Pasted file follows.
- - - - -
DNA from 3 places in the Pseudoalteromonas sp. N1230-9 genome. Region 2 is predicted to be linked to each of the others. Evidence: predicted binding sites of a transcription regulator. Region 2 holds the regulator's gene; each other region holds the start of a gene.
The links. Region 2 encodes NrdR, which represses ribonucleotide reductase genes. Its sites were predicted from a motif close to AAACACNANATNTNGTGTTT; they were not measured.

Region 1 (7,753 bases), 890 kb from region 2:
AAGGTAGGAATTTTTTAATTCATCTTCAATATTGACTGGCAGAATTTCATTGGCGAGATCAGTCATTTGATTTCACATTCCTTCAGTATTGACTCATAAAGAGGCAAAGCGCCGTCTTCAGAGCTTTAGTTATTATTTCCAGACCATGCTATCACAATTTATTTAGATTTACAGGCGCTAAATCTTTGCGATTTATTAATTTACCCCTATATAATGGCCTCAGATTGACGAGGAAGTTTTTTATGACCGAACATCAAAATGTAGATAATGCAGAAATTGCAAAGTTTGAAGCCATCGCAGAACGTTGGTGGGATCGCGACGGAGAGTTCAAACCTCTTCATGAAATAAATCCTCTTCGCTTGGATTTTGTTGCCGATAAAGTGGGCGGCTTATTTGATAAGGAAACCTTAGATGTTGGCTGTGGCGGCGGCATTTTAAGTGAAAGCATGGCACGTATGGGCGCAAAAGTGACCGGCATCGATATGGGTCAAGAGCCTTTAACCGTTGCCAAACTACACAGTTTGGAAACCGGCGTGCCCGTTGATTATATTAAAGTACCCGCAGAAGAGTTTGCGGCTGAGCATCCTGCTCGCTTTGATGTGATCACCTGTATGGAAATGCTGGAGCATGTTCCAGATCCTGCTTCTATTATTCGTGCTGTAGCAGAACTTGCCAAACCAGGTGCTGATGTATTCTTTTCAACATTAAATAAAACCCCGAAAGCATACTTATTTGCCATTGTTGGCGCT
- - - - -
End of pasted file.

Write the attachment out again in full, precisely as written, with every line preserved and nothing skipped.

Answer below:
DNA from 3 places in the Pseudoalteromonas sp. N1230-9 genome. Region 2 is predicted to be linked to each of the others. Evidence: predicted binding sites of a transcription regulator. Region 2 holds the regulator's gene; each other region holds the start of a gene.
The links. Region 2 encodes NrdR, which represses ribonucleotide reductase genes. Its sites were predicted from a motif close to AAACACNANATNTNGTGTTT; they were not measured.

Region 1 (7,753 bases), 890 kb from region 2:
AAGGTAGGAATTTTTTAATTCATCTTCAATATTGACTGGCAGAATTTCATTGGCGAGATCAGTCATTTGATTTCACATTCCTTCAGTATTGACTCATAAAGAGGCAAAGCGCCGTCTTCAGAGCTTTAGTTATTATTTCCAGACCATGCTATCACAATTTATTTAGATTTACAGGCGCTAAATCTTTGCGATTTATTAATTTACCCCTATATAATGGCCTCAGATTGACGAGGAAGTTTTTTATGACCGAACATCAAAATGTAGATAATGCAGAAATTGCAAAGTTTGAAGCCATCGCAGAACGTTGGTGGGATCGCGACGGAGAGTTCAAACCTCTTCATGAAATAAATCCTCTTCGCTTGGATTTTGTTGCCGATAAAGTGGGCGGCTTATTTGATAAGGAAACCTTAGATGTTGGCTGTGGCGGCGGCATTTTAAGTGAAAGCATGGCACGTATGGGCGCAAAAGTGACCGGCATCGATATGGGTCAAGAGCCTTTAACCGTTGCCAAACTACACAGTTTGGAAACCGGCGTGCCCGTTGATTATATTAAAGTACCCGCAGAAGAGTTTGCGGCTGAGCATCCTGCTCGCTTTGATGTGATCACCTGTATGGAAATGCTGGAGCATGTTCCAGATCCTGCTTCTATTATTCGTGCTGTAGCAGAACTTGCCAAACCAGGTGCTGATGTATTCTTTTCAACATTAAATAAAACCCCGAAAGCATACTTATTTGCCATTGTTGGCGCT